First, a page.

Curious timing for Fed self-doubt on monetary policy

August 30, 2013

If there was ever a time to be worried about whether the Federal Reserve’s bond-buying stimulus is having a positive effect on the economy, the last few months were probably not it. Everyone expected government spending cuts and tax increases to push the economic recovery off the proverbial cliff, while the outlook for overseas economies has very quickly gone from rosy to flashing red. But the American expansion has remained the fastest-moving among industrialized laggards, with second quarter gross domestic product revised up sharply to 2.5 percent.

U.S. GDP revisions, inflation slippage tighten Fed’s policy bind

August 1, 2013

Richard Leong contributed to this post

John Kenneth Galbraith apparently joked that economic forecasting was invented to make astrology look respectable. You were warned here first that it would be especially so in the case of the first snapshot (advanced reading) of U.S. second quarter gross domestic product from the U.S. Bureau of Economic Analysis.

Spain on the way back … to stagnation

By Mike Peacock
July 30, 2013

Spain heads the rest of the euro zone pack with second quarter GDP figures at a time when we’re seeing glimmers of hope, with surveys suggesting the currency area could resume growth in the third quarter.

Regarding second quarter GDP, beware the benchmark revisions!

July 17, 2013

If there ever was a time to discount estimates of an advance GDP report, now is the time, says Joseph LaVorgna, chief U.S. economist at Deutsche Bank Securities. That’s because the first snapshot of U.S. Q2 GDP growth, due out on July 31, will occur alongside the Bureau of Economic Analysis’ (BEA) comprehensive benchmark revisions.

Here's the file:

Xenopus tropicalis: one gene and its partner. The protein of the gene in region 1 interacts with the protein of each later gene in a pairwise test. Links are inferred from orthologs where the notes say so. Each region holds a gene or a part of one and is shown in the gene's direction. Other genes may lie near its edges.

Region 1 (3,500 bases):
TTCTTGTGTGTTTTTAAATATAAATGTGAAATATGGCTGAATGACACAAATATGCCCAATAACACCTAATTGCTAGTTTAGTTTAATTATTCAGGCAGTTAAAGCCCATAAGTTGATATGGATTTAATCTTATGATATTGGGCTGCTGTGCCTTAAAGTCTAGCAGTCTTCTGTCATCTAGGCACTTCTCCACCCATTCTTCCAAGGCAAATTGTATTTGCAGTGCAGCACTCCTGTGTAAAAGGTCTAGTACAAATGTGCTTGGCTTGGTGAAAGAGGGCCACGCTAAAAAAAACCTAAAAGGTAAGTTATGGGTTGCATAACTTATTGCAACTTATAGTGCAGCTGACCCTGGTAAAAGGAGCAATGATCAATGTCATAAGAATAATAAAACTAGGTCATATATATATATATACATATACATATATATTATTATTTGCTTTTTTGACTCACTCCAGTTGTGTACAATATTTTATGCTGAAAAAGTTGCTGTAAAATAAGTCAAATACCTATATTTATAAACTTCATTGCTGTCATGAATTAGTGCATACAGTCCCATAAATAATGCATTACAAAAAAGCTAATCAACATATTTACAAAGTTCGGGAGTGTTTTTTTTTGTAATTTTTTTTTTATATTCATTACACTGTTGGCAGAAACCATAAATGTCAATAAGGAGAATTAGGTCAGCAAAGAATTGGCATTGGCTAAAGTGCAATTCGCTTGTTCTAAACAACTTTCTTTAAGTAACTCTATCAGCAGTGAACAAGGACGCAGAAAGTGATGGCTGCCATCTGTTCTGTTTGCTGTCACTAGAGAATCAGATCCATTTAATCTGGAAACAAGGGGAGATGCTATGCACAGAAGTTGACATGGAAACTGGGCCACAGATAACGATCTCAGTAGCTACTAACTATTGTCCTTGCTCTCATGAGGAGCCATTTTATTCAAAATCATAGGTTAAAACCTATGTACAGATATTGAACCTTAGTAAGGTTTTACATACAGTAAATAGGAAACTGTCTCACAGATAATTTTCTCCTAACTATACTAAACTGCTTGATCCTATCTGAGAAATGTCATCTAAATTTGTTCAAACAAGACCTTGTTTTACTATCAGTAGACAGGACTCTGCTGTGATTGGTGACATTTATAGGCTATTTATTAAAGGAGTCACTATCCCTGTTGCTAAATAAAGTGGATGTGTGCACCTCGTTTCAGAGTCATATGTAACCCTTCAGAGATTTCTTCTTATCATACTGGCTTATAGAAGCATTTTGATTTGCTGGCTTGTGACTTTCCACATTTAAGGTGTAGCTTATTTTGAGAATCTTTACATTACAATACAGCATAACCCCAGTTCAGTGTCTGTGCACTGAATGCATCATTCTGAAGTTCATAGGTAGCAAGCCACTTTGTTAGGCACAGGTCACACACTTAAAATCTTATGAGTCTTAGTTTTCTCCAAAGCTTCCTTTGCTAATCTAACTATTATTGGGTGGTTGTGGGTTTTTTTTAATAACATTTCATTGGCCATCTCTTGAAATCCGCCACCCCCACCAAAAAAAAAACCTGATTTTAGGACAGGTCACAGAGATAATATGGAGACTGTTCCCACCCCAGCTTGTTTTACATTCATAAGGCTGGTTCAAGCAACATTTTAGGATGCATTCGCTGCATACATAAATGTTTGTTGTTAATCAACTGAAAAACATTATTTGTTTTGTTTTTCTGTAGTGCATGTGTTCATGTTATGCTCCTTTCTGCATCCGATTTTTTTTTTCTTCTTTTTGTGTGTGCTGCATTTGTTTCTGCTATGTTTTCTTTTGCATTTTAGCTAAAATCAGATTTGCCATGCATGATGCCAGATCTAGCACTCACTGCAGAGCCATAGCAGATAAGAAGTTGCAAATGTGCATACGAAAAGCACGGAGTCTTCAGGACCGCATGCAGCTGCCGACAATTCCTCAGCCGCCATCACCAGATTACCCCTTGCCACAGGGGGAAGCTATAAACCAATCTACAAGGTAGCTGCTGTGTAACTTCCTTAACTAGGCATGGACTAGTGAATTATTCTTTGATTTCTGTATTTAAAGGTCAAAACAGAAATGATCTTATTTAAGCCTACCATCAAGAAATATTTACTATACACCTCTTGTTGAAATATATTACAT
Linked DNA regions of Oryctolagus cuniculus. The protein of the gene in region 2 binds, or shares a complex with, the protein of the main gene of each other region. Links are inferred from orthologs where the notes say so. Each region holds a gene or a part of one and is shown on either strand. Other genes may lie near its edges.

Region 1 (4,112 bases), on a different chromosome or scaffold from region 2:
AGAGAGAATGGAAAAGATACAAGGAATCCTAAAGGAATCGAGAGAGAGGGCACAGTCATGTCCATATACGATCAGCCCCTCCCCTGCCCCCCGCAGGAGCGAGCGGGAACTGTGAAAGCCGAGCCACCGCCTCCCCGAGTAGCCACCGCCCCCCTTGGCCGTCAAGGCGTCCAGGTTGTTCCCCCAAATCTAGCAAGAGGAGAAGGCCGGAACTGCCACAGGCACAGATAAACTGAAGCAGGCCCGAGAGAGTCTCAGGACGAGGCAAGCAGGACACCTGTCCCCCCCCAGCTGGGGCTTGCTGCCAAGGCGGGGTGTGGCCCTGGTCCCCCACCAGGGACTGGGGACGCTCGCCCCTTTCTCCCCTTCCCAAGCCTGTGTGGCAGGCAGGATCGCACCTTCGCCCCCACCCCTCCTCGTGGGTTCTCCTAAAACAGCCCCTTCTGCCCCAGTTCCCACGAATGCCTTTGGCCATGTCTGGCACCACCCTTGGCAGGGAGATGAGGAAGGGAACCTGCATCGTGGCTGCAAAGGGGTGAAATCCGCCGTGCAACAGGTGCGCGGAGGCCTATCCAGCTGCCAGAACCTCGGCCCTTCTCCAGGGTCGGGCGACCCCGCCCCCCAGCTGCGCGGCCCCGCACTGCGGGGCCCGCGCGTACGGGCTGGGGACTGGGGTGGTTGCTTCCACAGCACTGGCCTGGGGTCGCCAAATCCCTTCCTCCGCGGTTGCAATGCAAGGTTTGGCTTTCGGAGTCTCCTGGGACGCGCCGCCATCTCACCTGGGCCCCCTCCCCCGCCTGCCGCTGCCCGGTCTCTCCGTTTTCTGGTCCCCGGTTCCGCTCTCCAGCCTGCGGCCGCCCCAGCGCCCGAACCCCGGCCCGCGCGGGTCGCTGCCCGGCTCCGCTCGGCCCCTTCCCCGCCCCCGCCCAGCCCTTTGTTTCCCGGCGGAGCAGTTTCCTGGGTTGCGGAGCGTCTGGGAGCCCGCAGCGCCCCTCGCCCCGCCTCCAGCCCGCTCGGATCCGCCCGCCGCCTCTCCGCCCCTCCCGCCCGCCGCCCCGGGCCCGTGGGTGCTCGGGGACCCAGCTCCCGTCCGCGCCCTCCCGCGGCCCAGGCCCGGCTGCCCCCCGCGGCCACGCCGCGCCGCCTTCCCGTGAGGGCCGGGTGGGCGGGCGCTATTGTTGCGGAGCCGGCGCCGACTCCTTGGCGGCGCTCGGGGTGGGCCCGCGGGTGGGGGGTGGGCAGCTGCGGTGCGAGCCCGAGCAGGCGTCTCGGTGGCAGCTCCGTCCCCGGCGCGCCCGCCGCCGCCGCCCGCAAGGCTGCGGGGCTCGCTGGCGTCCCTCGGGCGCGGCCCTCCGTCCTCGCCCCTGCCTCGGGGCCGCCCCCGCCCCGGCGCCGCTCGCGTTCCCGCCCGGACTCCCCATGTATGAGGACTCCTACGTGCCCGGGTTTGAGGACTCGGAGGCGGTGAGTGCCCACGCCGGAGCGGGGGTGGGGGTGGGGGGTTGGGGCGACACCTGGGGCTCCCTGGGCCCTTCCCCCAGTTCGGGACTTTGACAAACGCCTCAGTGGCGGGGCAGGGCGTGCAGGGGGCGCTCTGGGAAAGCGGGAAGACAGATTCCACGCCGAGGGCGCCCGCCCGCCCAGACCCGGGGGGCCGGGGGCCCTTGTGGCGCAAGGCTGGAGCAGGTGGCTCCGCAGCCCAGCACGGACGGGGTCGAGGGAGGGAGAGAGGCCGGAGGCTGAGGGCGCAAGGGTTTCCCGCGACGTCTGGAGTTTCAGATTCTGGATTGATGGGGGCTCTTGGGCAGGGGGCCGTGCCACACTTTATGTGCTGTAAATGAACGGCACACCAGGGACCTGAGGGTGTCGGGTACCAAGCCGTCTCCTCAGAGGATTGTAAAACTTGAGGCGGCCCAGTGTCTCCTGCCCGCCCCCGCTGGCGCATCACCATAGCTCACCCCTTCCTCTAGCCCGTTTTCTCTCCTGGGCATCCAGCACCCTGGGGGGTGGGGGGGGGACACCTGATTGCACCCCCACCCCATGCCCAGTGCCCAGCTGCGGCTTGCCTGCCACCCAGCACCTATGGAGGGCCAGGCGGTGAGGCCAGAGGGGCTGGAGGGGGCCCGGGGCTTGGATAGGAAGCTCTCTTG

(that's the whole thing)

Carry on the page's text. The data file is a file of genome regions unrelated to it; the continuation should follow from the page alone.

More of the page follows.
Mervyn King’s economic ray of light may be too bright

May 15, 2013

In his valedictory Quarterly Inflation Report, Bank of England Governor Mervyn King shone a ray of light on the British economy, saying it should grow 0.5 percent in the current quarter.

No Let(ta) up for euro zone

By Mike Peacock
April 30, 2013

Fresh from winning a vote of confidence in parliament, new Italian Prime Minister Enrico Letta heads to Berlin to meet Angela Merkel, pledging to shift the euro zone’s focus on austerity in favour of a drive to create jobs. He may be pushing at a partially open door. Even the German economy is struggling at the moment and the top brass in Brussels have declared either that debt-cutting has reached its limits and/or that now is the time to exercise flexibility. Letta will move on from Berlin to Brussels and Paris later in the week.

Austerity — the British test case

By Mike Peacock
April 25, 2013

First quarter UK GDP figures will show whether Britain has succumbed to an unprecedented “triple dip” recession. Economically, the difference between 0.2 percent growth or contraction doesn’t amount to much, and the first GDP reading is nearly always revised at a later date. But politically it’s huge.

Don’t call it a target: The thing about nominal GDP

March 27, 2013

Ask top Federal Reserve officials about adopting a target for non-inflation adjusted growth, or nominal GDP, and they will generally wince. Proponents of the awkwardly-named NGDP-targeting approach say it would be a more powerful weapon than the central bank’s current approach in getting the U.S.economy out of a prolonged rut.

Euro zone triptych

By Mike Peacock
February 22, 2013

Three big events today which will tell us a lot about the euro zone and its struggle to pull out of economic malaise despite the European Central Bank having removed break-up risk from the table.

Fading productivity could hurt U.S. job growth

February 8, 2013

RBC economist Tom Porcelli is such a curmudgeon these days. Still, given that he was one of the few economists that accurately predicted the possibility of a negative reading on fourth quarter GDP, maybe it’s not a bad idea to listen to what he has to say.